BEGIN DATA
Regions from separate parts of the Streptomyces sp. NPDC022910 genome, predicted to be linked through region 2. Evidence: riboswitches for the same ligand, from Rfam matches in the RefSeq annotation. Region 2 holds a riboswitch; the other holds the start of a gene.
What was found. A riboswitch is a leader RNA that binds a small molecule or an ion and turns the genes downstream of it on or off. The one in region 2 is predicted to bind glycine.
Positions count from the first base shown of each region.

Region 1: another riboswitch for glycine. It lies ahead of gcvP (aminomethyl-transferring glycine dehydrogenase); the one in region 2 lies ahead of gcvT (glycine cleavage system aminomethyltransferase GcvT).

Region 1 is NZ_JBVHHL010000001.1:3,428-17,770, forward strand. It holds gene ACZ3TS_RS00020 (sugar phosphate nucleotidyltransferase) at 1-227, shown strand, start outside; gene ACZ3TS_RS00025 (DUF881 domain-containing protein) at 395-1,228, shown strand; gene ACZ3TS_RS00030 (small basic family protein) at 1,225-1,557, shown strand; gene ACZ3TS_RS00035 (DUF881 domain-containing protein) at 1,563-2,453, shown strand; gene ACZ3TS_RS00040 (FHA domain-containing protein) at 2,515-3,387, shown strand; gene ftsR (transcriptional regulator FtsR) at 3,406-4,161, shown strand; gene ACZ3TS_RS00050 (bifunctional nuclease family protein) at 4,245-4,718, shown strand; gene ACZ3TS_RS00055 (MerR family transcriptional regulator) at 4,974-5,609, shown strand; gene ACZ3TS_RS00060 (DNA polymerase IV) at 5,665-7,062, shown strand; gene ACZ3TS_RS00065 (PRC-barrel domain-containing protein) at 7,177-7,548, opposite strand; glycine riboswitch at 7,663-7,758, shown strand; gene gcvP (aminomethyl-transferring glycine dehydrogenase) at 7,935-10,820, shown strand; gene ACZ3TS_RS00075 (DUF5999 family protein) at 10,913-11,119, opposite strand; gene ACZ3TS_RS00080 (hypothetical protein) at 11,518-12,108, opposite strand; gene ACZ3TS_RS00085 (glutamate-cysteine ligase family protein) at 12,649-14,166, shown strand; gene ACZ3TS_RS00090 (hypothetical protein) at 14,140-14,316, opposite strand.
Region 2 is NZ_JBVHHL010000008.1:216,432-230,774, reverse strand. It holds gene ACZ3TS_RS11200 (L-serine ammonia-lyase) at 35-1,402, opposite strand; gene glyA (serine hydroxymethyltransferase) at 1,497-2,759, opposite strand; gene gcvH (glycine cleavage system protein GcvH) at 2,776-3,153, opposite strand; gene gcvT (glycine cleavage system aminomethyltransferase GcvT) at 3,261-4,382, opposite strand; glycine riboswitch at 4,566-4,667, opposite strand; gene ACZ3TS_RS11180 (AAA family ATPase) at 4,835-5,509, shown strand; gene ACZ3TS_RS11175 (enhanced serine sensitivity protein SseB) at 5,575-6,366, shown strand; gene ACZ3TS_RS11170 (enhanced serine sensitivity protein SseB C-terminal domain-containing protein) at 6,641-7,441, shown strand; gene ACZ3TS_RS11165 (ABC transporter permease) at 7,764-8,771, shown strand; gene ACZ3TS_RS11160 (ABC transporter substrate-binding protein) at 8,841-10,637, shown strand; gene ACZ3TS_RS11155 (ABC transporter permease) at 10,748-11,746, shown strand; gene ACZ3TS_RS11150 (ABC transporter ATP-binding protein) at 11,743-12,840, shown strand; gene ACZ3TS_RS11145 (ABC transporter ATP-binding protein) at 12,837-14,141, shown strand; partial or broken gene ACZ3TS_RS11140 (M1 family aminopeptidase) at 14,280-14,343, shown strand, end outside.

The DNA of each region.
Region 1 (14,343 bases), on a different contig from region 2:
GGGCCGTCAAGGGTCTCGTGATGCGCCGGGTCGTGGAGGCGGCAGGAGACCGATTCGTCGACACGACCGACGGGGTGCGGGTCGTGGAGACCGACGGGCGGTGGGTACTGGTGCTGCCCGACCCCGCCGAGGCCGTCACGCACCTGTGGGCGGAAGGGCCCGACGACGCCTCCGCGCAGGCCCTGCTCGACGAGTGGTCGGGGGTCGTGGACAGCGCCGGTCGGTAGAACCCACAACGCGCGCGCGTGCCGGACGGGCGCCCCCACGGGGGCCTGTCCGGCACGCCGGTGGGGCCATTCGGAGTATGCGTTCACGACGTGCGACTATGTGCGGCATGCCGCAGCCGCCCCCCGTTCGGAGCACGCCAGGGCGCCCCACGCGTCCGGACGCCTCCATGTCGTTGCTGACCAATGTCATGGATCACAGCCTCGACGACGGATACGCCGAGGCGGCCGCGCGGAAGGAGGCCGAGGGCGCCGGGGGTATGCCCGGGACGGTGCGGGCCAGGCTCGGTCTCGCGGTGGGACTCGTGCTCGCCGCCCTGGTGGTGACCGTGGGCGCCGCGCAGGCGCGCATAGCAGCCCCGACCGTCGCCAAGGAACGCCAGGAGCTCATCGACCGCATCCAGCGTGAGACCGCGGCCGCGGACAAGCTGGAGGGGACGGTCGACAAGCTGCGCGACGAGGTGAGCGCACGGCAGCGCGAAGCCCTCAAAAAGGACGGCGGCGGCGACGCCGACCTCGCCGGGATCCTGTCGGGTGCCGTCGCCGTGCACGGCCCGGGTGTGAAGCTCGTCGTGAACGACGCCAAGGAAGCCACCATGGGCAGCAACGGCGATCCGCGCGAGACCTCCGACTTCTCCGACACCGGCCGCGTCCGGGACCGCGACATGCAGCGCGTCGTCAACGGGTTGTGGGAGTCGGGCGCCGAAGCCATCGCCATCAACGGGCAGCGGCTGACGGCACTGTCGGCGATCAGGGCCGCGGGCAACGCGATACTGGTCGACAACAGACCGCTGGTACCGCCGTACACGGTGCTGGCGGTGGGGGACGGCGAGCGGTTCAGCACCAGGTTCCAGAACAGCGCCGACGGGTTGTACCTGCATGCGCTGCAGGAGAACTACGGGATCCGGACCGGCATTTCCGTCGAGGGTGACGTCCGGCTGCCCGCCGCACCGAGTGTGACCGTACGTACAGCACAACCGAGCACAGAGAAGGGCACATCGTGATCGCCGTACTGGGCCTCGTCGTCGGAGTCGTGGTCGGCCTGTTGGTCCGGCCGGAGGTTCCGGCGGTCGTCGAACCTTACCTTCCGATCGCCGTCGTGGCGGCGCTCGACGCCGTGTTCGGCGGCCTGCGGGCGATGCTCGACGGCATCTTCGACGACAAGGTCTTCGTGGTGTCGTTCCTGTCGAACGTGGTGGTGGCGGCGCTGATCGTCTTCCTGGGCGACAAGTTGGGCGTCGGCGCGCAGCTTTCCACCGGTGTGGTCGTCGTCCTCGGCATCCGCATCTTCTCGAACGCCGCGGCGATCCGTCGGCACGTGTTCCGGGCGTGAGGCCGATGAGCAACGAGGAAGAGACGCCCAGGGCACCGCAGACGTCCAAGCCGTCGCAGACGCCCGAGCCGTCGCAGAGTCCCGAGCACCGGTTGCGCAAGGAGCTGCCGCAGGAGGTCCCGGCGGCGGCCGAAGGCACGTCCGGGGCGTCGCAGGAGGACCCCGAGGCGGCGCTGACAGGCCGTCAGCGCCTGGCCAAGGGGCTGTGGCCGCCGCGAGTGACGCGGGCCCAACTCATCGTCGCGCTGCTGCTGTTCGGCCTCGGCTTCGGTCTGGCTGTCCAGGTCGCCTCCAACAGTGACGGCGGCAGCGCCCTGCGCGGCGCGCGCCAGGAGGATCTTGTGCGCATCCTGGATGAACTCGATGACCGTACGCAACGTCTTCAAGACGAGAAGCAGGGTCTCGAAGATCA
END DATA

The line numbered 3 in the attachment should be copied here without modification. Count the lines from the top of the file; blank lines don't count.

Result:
Positions count from the first base shown of each region.